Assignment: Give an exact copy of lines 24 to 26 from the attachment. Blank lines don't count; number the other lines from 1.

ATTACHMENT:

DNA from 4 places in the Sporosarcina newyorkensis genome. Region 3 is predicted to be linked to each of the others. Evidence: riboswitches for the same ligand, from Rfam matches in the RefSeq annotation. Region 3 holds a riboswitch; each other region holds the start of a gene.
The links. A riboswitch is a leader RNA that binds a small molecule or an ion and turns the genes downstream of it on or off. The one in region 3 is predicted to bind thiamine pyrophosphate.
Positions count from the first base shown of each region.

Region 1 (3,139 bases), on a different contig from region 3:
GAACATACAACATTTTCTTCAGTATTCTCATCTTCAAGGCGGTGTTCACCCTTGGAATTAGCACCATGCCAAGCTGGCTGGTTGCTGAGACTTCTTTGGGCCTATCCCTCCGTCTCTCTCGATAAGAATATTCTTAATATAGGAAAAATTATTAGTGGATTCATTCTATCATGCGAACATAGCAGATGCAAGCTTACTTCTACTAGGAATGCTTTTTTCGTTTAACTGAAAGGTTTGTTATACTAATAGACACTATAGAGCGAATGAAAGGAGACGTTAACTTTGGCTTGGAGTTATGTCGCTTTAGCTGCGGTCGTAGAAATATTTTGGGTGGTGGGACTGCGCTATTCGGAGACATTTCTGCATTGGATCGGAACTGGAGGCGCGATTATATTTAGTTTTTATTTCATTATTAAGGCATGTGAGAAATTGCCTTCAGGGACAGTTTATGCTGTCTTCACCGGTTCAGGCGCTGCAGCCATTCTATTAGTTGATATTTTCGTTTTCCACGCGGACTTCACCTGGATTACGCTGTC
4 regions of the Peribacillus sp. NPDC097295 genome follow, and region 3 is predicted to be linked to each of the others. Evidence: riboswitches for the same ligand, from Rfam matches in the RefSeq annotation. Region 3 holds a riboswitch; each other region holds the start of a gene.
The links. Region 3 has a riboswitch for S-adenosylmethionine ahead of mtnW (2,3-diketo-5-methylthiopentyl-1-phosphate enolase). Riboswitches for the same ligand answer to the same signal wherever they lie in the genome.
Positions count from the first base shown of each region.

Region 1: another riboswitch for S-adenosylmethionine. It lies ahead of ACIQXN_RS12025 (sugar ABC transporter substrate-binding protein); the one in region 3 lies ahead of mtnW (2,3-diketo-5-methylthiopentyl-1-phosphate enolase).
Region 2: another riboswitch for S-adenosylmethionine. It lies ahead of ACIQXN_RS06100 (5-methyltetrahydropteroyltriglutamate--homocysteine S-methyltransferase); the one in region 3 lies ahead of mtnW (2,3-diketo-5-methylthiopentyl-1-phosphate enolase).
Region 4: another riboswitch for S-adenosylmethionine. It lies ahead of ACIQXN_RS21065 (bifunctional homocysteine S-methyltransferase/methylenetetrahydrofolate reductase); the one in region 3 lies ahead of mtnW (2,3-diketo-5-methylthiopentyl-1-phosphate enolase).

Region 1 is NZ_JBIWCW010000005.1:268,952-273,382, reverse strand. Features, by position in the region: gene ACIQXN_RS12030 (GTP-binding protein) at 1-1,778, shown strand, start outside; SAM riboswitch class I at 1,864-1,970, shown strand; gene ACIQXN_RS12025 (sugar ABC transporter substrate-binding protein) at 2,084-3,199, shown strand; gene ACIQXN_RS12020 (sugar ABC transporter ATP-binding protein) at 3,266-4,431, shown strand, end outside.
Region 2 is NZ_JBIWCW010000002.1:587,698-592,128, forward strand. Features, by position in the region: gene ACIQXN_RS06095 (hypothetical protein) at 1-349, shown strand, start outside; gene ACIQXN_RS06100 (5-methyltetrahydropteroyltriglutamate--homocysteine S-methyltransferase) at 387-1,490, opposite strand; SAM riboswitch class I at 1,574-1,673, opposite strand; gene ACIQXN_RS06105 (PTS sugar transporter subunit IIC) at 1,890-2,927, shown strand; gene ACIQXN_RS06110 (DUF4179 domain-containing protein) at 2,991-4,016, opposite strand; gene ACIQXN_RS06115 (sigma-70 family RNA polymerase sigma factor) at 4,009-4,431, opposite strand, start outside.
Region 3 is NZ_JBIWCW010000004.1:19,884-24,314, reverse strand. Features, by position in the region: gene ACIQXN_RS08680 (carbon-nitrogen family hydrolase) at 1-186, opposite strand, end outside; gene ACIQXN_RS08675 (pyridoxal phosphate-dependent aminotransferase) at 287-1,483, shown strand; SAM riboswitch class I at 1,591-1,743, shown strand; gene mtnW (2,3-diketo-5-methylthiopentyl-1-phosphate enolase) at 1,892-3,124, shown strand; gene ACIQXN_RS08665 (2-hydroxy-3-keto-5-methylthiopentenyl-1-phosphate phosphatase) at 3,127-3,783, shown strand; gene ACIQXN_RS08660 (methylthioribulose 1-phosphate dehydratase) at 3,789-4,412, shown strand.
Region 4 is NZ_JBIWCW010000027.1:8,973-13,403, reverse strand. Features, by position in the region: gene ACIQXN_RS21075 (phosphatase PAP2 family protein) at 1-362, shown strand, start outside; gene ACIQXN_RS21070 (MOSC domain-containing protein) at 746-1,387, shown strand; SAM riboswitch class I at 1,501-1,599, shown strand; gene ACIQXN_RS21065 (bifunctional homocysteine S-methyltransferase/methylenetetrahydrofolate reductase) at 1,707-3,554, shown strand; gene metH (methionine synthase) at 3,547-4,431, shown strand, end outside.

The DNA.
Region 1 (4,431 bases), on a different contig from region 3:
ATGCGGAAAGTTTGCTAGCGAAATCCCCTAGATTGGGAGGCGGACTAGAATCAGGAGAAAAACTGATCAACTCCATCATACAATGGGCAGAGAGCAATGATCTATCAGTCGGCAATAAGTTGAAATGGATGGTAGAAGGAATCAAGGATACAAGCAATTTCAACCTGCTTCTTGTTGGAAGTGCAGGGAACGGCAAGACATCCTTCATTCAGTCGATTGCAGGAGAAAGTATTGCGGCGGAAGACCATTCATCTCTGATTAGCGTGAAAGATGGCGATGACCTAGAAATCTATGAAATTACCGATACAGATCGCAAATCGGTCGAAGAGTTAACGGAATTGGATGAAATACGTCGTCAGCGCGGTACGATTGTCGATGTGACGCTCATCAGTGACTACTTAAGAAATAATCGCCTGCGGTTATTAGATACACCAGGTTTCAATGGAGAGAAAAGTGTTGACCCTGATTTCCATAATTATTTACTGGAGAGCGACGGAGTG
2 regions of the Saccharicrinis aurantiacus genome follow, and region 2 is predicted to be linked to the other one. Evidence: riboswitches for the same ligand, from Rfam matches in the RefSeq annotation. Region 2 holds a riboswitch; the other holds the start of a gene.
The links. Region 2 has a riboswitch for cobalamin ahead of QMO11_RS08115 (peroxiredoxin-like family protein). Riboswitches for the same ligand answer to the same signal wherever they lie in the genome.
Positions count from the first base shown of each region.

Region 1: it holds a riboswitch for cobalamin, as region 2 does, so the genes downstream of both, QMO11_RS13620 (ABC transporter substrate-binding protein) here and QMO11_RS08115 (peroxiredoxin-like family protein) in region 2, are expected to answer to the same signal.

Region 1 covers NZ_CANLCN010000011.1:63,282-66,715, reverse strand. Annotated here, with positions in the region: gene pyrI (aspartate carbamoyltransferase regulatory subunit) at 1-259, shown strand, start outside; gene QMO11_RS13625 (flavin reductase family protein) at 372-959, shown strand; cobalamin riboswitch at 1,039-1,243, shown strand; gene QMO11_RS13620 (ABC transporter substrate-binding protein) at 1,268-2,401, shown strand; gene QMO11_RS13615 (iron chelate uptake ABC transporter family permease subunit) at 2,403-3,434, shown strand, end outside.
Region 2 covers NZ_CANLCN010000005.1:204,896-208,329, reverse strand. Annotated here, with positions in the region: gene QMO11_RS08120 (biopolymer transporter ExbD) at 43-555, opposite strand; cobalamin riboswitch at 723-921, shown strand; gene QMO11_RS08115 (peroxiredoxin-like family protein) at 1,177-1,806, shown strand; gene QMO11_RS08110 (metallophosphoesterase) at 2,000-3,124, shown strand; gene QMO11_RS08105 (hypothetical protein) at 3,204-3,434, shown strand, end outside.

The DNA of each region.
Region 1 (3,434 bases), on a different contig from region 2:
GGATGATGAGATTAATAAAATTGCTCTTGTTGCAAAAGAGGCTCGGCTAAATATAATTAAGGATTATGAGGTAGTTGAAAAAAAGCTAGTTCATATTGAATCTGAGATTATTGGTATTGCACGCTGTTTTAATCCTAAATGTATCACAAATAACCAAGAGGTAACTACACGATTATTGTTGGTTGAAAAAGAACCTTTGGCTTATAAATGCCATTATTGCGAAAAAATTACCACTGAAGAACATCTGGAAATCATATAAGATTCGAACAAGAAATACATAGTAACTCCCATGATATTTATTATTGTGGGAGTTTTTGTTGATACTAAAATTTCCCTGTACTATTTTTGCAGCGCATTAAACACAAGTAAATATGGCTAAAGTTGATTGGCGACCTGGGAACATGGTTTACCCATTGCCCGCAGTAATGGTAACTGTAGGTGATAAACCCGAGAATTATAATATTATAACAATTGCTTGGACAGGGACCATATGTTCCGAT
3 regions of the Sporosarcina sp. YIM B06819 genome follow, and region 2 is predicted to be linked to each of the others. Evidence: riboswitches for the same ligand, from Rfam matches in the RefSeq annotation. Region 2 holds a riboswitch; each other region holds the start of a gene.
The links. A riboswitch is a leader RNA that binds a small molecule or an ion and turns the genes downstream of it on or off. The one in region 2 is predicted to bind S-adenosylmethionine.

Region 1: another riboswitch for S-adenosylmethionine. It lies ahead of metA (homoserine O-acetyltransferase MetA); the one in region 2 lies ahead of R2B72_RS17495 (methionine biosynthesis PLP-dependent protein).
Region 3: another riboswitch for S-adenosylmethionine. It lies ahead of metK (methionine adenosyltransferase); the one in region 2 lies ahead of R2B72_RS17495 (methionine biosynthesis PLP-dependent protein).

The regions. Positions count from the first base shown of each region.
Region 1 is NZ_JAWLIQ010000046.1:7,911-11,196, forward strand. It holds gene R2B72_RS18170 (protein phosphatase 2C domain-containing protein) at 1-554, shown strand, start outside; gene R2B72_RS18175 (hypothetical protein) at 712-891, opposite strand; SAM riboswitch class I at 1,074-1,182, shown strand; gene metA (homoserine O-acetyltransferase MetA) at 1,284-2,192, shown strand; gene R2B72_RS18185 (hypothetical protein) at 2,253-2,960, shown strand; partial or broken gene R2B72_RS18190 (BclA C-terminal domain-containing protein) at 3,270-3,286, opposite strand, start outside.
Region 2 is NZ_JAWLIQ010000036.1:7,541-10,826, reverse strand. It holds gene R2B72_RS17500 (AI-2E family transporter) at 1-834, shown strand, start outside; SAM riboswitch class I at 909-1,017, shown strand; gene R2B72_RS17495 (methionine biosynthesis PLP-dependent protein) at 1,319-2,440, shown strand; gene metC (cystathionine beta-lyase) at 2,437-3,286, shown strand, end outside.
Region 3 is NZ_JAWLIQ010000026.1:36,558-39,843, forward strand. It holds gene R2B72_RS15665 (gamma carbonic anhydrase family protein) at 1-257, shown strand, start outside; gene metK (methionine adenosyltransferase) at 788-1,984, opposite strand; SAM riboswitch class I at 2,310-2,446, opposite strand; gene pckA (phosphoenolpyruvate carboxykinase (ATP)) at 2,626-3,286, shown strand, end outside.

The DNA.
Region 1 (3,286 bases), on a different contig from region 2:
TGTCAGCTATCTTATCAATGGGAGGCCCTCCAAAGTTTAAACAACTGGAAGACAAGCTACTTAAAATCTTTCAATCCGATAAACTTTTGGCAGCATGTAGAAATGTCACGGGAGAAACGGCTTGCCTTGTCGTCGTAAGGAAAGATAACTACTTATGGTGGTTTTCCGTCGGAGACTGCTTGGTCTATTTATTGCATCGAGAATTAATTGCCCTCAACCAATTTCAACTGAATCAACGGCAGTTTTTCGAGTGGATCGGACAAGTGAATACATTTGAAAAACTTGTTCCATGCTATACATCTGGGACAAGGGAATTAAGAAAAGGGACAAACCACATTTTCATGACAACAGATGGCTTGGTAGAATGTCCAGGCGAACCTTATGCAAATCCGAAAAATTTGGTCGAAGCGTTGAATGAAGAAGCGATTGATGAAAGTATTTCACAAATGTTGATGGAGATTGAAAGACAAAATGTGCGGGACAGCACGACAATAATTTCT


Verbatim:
Region 2 covers NZ_CANLCN010000005.1:204,896-208,329, reverse strand. Annotated here, with positions in the region: gene QMO11_RS08120 (biopolymer transporter ExbD) at 43-555, opposite strand; cobalamin riboswitch at 723-921, shown strand; gene QMO11_RS08115 (peroxiredoxin-like family protein) at 1,177-1,806, shown strand; gene QMO11_RS08110 (metallophosphoesterase) at 2,000-3,124, shown strand; gene QMO11_RS08105 (hypothetical protein) at 3,204-3,434, shown strand, end outside.

The DNA of each region.
Region 1 (3,434 bases), on a different contig from region 2: